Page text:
These are the kind of stories that you have been reading about in the last few weeks and a few weeks last year. It’s the same story in different garb that seems to keep repeating and which triggered me to write this. What, however, I have realised though I hadn’t given such a deep thought to it, is how the three-week long molestation of Anamika changed not just her and my life, but the lives of people around us.

The vivacious, bubbly, outgoing, perennially smiling Anamika was gone after the internship. What remained was the shell of a woman she had been before. She pretended everything was all right when she was before her parents, but it devastated her. What would have helped is if she could have told them everything – they were after all adults – without her fearing repercussions. But that was a risk she couldn’t take.

Instead of drifting apart, we became closer. But closer not in a good way. It seemed we were the two last survivors of a plane wreck and somehow our fates were intertwined and we couldn’t separate even if we wanted to. We had disagreements earlier, but we never had a fight. But now, we fought with a vengeance. The relationship turned toxic after we moved to another city to work there. I was alternately sick of her and protective of her. And a few years later, when our parents opposed our alliance we fought, won them over and became a married couple.

But the emotional violence did not stop. We hurt each other without knowing we were doing that. And every time she faced another molestation, be it in a train or a bus or in a crowded place, her wounds would flare up once again. She would quit jobs and not look for one for months.

Besides being a lover, I would constantly have to play her mother, father and brother all rolled into one. We had little money, but she would spend it all on frivolous things and this would piss me off no end.

What was equally worse was that after the sexual assault from the photographer, she closed down sexually as well.

Years later, I began having a series of affairs. This hurt her badly and she fought back bitterly. And my affairs were devastating to me and my partners. I was a mental, emotional wreck and without wanting to or realising it, passed it on to my partners. Needless to say, none of them lasted. And our marriage did not either. We separated and after almost a decade of marriage, and a decade and a half of being a couple, we divorced.

We have patched up over the years and we have met and remembered the old times and cried and laughed. But we have never really talked about where all this began, where we both got lost at sea.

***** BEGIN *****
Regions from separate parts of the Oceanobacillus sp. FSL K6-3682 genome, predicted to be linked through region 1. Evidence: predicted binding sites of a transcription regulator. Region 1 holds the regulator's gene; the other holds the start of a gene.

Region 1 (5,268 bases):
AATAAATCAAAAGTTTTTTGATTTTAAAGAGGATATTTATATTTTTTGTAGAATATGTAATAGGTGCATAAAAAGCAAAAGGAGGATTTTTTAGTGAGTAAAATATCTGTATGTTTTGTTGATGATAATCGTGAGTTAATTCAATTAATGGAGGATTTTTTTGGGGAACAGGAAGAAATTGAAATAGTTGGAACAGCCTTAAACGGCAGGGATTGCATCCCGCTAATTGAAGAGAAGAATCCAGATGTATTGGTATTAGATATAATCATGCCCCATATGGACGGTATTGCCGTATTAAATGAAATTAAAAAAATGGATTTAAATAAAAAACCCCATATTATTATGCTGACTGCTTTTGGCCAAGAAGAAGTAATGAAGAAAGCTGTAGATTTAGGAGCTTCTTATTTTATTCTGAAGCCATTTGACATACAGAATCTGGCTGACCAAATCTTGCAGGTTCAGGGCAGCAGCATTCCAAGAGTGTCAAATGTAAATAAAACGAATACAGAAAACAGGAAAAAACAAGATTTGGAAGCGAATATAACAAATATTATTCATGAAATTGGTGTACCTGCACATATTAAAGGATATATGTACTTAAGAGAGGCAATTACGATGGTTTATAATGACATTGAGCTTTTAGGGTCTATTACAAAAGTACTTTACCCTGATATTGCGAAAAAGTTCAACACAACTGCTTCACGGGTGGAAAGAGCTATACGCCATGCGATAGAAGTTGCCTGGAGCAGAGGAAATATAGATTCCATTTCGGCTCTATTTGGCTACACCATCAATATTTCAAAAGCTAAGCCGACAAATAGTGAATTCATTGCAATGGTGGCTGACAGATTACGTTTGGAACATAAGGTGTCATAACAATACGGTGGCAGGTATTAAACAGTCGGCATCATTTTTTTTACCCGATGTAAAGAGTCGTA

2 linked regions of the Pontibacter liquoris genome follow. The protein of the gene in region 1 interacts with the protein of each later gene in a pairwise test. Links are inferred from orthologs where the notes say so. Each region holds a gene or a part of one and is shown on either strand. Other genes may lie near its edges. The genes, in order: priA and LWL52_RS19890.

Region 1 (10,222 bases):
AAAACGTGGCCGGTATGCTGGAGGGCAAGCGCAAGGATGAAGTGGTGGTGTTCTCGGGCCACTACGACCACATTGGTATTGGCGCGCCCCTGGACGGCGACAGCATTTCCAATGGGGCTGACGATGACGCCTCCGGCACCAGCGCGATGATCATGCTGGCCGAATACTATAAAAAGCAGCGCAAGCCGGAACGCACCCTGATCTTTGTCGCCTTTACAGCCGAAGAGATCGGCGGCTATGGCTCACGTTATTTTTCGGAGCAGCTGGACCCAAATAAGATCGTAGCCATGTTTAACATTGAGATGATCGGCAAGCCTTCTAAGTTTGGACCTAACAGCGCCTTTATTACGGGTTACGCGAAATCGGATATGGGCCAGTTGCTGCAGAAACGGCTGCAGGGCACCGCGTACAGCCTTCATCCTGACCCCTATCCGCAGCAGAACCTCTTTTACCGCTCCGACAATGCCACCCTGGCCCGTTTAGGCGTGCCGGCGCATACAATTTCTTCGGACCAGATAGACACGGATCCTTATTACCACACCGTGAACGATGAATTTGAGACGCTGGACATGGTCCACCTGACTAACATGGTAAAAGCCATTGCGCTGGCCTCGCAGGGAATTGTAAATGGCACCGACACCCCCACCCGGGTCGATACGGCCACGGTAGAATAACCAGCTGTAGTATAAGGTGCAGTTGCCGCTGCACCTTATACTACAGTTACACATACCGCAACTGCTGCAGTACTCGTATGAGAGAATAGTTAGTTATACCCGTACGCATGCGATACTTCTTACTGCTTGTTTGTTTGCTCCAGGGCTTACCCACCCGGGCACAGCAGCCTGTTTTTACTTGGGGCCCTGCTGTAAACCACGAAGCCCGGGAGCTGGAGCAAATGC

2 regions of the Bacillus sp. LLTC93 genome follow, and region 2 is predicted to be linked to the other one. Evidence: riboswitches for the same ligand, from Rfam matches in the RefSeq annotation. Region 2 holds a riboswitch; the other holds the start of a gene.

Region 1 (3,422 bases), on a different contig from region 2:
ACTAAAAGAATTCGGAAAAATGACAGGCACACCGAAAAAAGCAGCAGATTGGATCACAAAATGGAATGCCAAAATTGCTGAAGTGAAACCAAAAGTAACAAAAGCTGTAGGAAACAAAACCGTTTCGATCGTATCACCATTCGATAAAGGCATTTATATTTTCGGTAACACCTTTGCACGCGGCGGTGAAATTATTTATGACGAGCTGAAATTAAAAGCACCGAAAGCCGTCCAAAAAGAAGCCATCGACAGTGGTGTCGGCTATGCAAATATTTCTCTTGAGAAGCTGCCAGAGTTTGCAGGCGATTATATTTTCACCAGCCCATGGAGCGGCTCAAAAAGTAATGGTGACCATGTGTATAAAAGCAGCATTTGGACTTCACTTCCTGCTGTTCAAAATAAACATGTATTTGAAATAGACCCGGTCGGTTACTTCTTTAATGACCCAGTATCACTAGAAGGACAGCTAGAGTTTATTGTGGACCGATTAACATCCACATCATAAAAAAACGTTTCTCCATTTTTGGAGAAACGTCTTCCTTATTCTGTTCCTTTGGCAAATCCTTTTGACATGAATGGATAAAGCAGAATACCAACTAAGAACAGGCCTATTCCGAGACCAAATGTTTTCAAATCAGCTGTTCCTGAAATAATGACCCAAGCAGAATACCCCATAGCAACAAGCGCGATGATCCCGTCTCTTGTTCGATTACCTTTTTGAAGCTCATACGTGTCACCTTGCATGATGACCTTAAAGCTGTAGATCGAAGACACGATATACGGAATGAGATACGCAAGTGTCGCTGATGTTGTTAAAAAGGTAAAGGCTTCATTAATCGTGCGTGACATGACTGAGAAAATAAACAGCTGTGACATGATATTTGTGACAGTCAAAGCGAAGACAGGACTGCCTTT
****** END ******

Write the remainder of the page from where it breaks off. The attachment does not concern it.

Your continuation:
About those three weeks in her life that ruined her and my life and caused devastation in our families and friends as well.

Those weeks of feeling helpless, of not being able to help her, of feeling humiliated did not really leave me. I don’t know if they have now, though I am much more mature and controlled, enough to see the signs in other relationships and warn my friends of the same. But I still find it hard to trust people, even in a caring relationship. I no longer have the suicidal tendencies I used to have a decade ago, but the depression, that shutting down of my senses to just breathe, of locking my near and dear ones out, continues though not with as great a frequency.

It’s been 17 years but I don’t think I have talked about this to anyone. But I feel the need to now after going through all the #MeToo stories, of crying while reading them. I can imagine what they are going through surviving abuse because though I have not personally faced abuse to that extent myself (I have in other levels), I have suffered.

When I say I haven’t met a single woman who hasn’t been sexually abused, I speak the truth. We think of abused women as those not in a position of power. But I have known of CEOs of multinationals who have faced it. And the most surprising case, I personally know a woman cop who had killed terrorists but has faced constant sexual harassment and abuse all her life, not to mention misogyny and sexism. She has told me that it’s easier to kill a gun wielding enemy of the nation than to fight such colleagues, her helplessness evident in her eyes and words.

As for Anamika, her father saved and brought her an expensive SLR camera. But besides shooting once in a while, she never took to photography like she loved to before. She loved to dance and I tried to get her to dance, to train but that too did not last long. She lost all confidence in herself and her abilities. And it didn’t help that throughout her career in different vocations, she would face sexism and misogyny. She would be sacked despite good performances and this would dent her confidence further. Worst of all were my infidelities that ripped through her sense of security and trust. I became the opposite of what I should have been to her.  

Being repeatedly told that you’re a man and that boys don’t cry didn’t help me. I bottled up emotions inside, I chose to run away from confrontation, from communication – I still often do – hurting my friendships and my work prospects. I had been lost at sea without any anchor and it is only since the last few years that I seem to have found my bearings and properly focus again on writing after a gap of a decade and a half and made some headway. And despite the struggles and my loneliness, life feels good because finally something seems to be in my control – my own emotions and my ability to focus and work.

Anamika married a wonderful man. She is in her own happy space and I guess has finally got those things which should have been hers all those years ago, which I perhaps should also have given her.  

I have fantasised for years about meeting that photographer and giving him such a hard slap that he bleeds through his ears. I don’t feel that anymore. And though I would like it, it is not for me to come out with his name. I had talked to Anamika and she’s happy about the waves of coming outs and though I didn’t ask explicitly, I know she wouldn’t want to come out herself.

Yet I write this – to give strength and succor to other women. More than that it is to bring out that it is not just an abused woman who is the victim, but even a man who has not been touched, who can be an equal victim of another man’s sexual abuses.